Julian Assange, the editor-in-chief of WikiLeaks, has been transferred to the segregation unit of Wandsworth prison in London, where the authorities are planning to give him limited access to the Internet, it emerged on Thursday night.
Assange, the most famous inmate in the Victorian jail, met his legal team on Thursday after being sent there on remand when he was refused bail on Tuesday. Sweden is seeking his extradition over allegations of sexual assault.
Assange is thought to have asked to be housed away from other prisoners, who had shown a high degree of interest in him after he arrived. A source said other inmates had been supportive of him.
Assange’s legal team will attempt to secure bail for him from Westminster magistrates on Tuesday.
His solicitor, Mark Stephens, said Assange was “quite chipper — he seemed to be bearing up.”
In the wake of online attacks on corporations by pro-WikiLeaks hackers, Stephens said Assange was concerned that “people have unjustly accused WikiLeaks of inspiring cyber attacks.”
As part of a scheme called “access to justice,” prison authorities are arranging for Assange to be given a computer so he can work on his case. The computer will have limited Internet access.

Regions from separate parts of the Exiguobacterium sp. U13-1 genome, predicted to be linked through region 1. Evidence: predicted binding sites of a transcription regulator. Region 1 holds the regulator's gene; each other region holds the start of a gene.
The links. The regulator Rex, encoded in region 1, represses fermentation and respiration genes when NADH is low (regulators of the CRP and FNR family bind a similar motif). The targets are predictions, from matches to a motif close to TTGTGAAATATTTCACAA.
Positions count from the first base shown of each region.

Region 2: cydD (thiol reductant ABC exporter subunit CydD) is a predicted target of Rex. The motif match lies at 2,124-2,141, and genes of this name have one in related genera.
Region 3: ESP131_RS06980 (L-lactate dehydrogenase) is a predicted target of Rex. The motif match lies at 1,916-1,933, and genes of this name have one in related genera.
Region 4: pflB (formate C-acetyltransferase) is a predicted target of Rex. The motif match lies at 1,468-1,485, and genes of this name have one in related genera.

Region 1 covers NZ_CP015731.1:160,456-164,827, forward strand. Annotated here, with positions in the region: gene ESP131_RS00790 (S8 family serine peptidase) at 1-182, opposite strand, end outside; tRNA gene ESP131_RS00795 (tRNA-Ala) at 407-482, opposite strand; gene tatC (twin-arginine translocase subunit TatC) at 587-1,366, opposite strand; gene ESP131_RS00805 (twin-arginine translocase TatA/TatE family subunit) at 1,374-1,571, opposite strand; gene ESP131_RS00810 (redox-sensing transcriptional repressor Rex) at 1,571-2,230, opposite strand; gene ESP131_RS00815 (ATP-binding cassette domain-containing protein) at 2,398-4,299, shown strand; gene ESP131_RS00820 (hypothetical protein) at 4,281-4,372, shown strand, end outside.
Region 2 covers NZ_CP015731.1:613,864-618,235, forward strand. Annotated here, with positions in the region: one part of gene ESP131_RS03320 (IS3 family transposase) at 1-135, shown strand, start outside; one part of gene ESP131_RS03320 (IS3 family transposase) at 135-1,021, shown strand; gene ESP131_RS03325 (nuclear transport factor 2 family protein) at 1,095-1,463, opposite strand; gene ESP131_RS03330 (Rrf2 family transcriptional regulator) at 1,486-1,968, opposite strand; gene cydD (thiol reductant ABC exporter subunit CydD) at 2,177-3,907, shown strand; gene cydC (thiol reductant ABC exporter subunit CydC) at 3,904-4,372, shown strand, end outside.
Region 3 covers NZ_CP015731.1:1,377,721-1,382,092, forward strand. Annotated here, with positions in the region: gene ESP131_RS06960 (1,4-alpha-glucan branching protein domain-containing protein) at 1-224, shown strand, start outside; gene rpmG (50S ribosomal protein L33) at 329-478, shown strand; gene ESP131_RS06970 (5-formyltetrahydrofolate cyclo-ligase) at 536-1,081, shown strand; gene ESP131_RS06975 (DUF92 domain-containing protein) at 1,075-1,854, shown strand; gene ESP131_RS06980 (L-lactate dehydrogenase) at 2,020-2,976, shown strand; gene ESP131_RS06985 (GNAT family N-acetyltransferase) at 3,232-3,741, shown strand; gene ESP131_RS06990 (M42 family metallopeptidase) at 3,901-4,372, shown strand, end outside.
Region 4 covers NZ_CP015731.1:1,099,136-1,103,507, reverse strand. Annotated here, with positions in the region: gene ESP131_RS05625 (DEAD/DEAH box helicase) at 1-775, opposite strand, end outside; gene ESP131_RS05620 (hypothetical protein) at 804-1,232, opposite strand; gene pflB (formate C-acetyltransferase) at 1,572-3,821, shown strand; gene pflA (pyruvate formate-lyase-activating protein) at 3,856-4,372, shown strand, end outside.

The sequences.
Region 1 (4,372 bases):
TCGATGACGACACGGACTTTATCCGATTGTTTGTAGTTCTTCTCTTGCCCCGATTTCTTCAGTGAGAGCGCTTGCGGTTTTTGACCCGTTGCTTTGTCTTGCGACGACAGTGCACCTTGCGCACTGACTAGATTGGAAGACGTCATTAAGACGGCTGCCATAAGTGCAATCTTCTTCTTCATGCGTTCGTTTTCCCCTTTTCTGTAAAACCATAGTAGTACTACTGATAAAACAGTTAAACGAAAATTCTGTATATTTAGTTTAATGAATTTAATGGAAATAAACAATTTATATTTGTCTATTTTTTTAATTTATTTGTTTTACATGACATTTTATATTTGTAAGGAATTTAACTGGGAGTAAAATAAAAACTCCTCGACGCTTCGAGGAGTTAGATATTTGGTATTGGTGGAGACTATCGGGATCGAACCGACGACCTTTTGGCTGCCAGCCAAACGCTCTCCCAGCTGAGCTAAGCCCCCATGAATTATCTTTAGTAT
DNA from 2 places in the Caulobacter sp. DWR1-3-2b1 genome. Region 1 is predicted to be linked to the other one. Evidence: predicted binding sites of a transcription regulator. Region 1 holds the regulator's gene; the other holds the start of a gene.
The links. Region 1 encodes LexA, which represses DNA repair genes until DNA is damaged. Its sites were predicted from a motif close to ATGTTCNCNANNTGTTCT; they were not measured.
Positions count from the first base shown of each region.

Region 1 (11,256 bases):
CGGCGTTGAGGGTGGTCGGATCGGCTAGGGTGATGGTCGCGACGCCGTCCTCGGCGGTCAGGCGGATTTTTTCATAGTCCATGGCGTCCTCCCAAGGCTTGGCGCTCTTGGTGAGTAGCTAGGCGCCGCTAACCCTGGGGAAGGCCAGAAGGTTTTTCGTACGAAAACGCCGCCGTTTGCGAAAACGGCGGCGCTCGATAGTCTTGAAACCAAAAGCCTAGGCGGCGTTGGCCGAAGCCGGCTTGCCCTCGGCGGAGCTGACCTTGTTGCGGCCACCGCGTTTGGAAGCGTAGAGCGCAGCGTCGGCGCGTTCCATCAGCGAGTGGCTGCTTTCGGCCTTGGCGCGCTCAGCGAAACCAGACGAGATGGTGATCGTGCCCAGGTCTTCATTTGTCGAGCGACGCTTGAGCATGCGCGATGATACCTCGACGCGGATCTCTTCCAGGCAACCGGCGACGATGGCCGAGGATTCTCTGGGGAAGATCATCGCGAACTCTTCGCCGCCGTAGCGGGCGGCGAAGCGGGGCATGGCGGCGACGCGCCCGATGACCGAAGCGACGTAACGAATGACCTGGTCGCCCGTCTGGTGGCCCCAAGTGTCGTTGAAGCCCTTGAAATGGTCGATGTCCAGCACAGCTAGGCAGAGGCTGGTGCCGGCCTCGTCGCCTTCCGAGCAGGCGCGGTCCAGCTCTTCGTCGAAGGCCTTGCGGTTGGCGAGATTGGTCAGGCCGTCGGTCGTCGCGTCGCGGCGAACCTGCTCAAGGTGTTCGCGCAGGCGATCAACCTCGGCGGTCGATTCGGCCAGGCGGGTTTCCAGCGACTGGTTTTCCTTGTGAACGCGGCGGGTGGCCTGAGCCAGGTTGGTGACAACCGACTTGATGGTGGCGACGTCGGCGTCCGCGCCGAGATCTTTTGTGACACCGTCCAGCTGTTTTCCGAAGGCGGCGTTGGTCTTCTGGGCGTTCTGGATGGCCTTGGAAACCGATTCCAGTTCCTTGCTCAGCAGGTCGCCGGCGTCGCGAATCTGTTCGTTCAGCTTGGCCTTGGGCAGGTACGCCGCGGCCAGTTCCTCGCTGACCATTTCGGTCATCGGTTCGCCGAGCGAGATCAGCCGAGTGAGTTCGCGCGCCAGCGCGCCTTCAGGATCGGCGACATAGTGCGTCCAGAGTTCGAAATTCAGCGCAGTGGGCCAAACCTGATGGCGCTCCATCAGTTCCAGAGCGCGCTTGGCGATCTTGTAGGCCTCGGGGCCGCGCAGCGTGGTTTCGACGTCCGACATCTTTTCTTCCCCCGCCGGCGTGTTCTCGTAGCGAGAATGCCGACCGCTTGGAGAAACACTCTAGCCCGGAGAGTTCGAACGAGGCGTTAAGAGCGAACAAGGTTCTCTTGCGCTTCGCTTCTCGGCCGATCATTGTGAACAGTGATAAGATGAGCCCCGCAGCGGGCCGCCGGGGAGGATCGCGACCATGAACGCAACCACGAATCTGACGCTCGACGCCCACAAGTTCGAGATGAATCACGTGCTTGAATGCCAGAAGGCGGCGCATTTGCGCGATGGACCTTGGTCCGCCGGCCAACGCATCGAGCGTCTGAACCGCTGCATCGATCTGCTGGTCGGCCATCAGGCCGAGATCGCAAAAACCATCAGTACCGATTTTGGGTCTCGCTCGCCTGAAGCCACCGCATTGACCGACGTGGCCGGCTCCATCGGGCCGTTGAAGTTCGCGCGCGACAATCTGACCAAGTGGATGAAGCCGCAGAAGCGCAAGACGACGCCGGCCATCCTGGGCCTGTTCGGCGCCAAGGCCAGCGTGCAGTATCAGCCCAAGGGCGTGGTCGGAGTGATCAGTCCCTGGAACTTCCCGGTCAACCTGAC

Meanwhile, in a calculated dig at the US — whose cables described Moscow as a corrupt “mafia state” — Russian President Dmitry Medvedev praised Assange.
“Public and nongovernmental organizations should think of how to help him,” a source inside Medvedev’s office told Russian news agencies, adding: “Maybe, nominate him as a Nobel prize laureate.”
In related news, WikiLeaks said yesterday it had no links to cyber attacks on global companies seen as enemies of the Web site and neither supported nor condemned the online campaign.
A statement on its Web site quoted Wikileaks spokesman Kristinn Hrafnsson as saying the attacks were “a reflection of public opinion on the actions of the targets.”
The campaign to avenge WikiLeaks against those who have obstructed its operations, calling itself Operation Payback, has already temporarily brought down the websites of Visa and MasterCard, and of the Swedish government.
WikiLeaks noted the attacks were similar to those it had received since it began publishing the first of 250,000 leaked US embassy cables on Nov. 28.